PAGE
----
When you are diagnosed with a mental illness, the definition of who you are and what you are capable of is often squashed into a stereotype-shaped box. Without asking about the unique ways your illness affects you, many job applications are immediately put onto the toss pile because you admitted you occasionally had anxiety or suffered from depression. If you throw in a word like bipolar or schizophrenia, then you can be sure that your chances of employment are minimised even further.
If you wish to travel internationally you need a letter from your doctor declaring that you are fit to do so and that the medication in your luggage is prescribed. I once wanted to teach English in Taiwan but couldn’t even make the first round because of my diagnosis. I understand that there are risks involved when you have a mental illness. Of course there are. Just like there are risks involved when you have diabetes or epilepsy. However, these illnesses don’t exclude you from the same opportunities, even though they pose just as much risk in certain working environments, such as a classroom.
Fortunately, I have never really given a shit about taboos and stereotypes. Even before I found out about my own diagnosis, I would (and still do) get to know people on an individual level, entirely separate from the identity slapped on their file by others. Just because someone is in prison, doesn’t mean he is “of bad blood,” he may simply have been in the wrong place at the wrong time. A highly successful CEO of a massive corporate (and a lovely family man) could be a far more dangerous sociopath. What you see isn’t always what you get. And that works both ways. I may be naïve to always give people the benefit of the doubt. But I guess it’s because I hope it’s what they will do for me.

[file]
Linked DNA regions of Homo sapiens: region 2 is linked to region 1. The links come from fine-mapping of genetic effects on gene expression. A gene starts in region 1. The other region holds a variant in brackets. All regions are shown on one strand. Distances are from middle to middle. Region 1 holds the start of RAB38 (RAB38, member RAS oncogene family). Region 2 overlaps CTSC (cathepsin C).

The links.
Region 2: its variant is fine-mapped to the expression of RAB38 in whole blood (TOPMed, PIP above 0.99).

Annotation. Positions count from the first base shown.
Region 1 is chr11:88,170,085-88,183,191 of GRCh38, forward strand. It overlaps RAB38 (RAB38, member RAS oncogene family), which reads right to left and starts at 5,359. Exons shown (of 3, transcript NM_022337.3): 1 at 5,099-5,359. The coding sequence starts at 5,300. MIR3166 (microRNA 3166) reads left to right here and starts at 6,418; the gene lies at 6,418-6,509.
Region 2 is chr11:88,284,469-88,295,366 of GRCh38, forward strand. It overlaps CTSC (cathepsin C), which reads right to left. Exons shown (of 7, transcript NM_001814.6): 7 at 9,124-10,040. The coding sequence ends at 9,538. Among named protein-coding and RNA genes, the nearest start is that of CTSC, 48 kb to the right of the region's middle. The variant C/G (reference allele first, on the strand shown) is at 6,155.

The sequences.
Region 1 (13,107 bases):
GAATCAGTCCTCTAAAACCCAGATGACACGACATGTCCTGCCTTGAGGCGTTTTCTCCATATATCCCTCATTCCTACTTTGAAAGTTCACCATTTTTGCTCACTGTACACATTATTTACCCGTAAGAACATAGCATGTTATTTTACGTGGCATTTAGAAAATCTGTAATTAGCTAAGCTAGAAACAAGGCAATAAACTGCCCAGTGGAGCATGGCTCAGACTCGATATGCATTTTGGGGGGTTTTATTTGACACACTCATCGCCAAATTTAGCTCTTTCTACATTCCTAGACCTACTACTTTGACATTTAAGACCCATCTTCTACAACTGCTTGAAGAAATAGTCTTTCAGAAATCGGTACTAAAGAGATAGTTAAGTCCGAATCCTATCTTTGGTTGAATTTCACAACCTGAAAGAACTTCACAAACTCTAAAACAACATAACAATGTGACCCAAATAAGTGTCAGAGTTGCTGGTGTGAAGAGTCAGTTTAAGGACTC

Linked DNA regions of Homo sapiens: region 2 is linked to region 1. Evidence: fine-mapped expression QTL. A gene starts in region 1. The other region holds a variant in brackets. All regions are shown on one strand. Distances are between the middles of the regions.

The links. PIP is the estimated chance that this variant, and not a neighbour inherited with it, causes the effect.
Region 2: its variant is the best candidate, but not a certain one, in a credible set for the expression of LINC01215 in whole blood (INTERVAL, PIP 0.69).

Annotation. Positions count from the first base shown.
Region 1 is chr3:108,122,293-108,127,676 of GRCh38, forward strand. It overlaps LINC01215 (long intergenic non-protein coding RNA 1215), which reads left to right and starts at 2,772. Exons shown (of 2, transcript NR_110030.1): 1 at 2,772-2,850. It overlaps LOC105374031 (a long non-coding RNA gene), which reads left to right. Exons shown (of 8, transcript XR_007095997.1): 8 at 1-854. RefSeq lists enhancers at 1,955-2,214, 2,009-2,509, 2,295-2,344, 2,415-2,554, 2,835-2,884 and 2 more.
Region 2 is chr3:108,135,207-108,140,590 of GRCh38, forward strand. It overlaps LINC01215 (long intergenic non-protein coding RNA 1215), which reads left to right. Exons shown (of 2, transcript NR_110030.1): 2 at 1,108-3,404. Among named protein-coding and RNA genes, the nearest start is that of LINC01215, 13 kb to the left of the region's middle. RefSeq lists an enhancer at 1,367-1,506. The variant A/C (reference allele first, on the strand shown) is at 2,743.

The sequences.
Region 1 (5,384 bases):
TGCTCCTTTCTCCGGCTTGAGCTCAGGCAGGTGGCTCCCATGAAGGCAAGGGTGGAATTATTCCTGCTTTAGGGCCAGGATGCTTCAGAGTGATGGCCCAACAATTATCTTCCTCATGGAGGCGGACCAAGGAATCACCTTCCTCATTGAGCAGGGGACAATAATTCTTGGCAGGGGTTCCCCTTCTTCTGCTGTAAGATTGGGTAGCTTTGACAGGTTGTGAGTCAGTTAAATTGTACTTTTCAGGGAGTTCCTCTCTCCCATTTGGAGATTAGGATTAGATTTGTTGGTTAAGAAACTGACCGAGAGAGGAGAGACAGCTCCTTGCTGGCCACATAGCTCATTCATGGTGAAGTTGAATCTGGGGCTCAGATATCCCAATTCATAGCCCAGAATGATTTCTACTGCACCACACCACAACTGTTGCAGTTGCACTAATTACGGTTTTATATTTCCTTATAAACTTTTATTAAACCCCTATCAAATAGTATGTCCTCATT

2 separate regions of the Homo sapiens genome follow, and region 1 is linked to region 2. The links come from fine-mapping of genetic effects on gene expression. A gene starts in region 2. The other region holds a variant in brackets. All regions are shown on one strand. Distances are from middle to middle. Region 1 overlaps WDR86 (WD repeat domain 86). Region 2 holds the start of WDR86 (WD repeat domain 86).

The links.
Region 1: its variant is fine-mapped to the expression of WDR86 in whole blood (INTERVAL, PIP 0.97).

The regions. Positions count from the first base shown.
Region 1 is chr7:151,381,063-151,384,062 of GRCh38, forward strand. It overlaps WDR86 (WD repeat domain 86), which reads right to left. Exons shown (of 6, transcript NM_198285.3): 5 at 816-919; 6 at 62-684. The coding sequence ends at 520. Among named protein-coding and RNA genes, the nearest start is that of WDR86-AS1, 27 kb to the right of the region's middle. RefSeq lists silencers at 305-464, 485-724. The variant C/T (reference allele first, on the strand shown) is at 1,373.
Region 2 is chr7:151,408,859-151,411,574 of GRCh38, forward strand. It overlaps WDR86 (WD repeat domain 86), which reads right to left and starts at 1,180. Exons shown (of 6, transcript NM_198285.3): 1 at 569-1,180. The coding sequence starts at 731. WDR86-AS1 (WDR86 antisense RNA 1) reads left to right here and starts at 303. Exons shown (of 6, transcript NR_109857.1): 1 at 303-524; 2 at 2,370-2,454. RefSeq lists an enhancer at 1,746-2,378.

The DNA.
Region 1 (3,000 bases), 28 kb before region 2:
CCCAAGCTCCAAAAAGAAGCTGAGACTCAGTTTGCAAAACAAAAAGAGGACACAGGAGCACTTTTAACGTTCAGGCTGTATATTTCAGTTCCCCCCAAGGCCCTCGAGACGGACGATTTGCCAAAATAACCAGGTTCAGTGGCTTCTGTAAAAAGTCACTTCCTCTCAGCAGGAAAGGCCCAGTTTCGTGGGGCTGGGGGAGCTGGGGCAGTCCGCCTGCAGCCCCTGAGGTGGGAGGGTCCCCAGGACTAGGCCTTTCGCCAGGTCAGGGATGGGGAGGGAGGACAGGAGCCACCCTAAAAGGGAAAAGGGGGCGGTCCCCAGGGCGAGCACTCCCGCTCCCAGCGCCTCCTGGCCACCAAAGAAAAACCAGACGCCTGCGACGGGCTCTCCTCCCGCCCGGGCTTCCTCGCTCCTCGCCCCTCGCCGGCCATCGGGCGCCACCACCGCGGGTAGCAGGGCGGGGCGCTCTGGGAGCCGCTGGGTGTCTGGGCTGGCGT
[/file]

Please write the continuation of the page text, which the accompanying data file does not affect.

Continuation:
Then again, this hasn’t always worked in my favour. My innocent faith in someone that others walked away from blew up in my face more than once. And allowing the ones I love to expect more from me than I could possibly give…well…that didn’t end fantastically either.
I’m a smart girl and those pesky IQ tests you do in school lifted my parents hopes far higher than my little feet would ever take me. With that level of intelligence, we were told, I could be anything I wanted. A doctor. An engineer. A fucking astronaut. [Read more…]